Steven Universe Volume 1

Steven Universe Volume 1
Steven Universe Volume 1 review
  • UK publisher / ISBN: Titan - 978-1-7858-5984-7
  • North American Publisher / ISBN: KaBoom! - 978-1-60886-706-6
  • Volume No.: 1
  • Release date: 2015
  • UPC: 9781785859847
  • Contains adult content?: no
  • Does this pass the Bechdel test?: yes
  • Positive minority portrayal?: yes

An animated show that ran for five seasons between 2013 and 2019, then spawned a movie is a success by any terms, so a comic series accompanying it is no surprise. The basics are that Steven Universe lives in Beach City with three Crystal companions, the almost indestructible Amethyst, Garnet and Pearl who protect him from others of their kind, and take him along on missions to train him. However, while there are SF elements, it’s the appeal of Steven as a well-meaning and enthusiastic kid in his early teens that holds the series together, and it’s generally his desires holding the stories together.

Primary writer Jeremy Sorese sticks closely to the feel of the TV series, mixing Steven under threat from assorted strange menaces with day to day adventures like wanting to enter a cycle race that may be too dangerous for him. The primary supporting cast from the animation are used, and the purpose of protecting people from the alien gem creatures is applied.

However, these comics aren’t the creative success they ought to be due to Coleman Engle’s art. There’s no reason a comic adaptation of a TV show ought to look exactly like the animation, but surely some attempt to connect with the general style is desirable. It’s absent from Engle’s pages, which have a street art aesthetic. Individual panels have an illustrative appeal, although that’s certainly not applicable throughout, and there’s a lively energy, but the storytelling is lacking. It can be difficult figuring out what’s happening in single panels, never mind following them through a story, with the wrong moments emphasised. Despite this, Engle also illustrates Volume Two.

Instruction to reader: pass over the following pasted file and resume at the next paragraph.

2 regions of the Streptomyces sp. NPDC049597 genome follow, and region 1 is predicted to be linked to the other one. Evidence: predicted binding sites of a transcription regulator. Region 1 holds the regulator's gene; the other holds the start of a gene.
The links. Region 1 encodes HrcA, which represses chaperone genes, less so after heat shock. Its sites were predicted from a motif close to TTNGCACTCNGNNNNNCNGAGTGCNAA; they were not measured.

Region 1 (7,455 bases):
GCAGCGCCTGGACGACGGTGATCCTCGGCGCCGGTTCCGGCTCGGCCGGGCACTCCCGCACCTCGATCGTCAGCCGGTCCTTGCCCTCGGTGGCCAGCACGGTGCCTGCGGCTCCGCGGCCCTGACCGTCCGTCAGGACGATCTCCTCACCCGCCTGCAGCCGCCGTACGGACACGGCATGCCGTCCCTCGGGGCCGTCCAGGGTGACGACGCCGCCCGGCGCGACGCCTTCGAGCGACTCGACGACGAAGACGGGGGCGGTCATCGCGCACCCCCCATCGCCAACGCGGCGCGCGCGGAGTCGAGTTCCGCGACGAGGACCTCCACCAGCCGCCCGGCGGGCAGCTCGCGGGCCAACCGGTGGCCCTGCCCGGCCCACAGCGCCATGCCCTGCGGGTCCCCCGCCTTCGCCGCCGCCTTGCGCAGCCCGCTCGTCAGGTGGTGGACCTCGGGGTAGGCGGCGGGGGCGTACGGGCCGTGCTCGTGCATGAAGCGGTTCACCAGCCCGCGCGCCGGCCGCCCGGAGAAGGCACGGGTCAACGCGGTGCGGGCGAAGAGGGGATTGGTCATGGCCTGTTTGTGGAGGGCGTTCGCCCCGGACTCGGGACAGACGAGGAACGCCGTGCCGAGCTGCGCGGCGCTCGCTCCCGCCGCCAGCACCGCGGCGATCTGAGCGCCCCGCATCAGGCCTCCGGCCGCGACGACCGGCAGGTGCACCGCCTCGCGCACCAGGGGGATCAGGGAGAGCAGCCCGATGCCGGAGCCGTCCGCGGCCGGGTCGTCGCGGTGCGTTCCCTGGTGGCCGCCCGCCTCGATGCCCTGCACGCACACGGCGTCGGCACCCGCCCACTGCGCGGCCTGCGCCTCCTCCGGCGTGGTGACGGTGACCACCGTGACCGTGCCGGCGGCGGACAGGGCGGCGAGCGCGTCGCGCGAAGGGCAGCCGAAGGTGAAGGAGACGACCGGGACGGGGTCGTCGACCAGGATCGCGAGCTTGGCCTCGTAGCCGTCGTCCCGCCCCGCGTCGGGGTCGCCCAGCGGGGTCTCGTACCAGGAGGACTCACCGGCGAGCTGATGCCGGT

Assorted members of the animation team supply brief back-up strips, and almost all of them look better than Engle’s pages, although not all the writing matches Sorese’s deft tough, including a strip from series creator Rebecca Sugar. Josceline Fenton’s work stands out for clarity, simplicity and character appeal.

While the ethos of Steven Universe is present, digging through the art to get at it is difficult.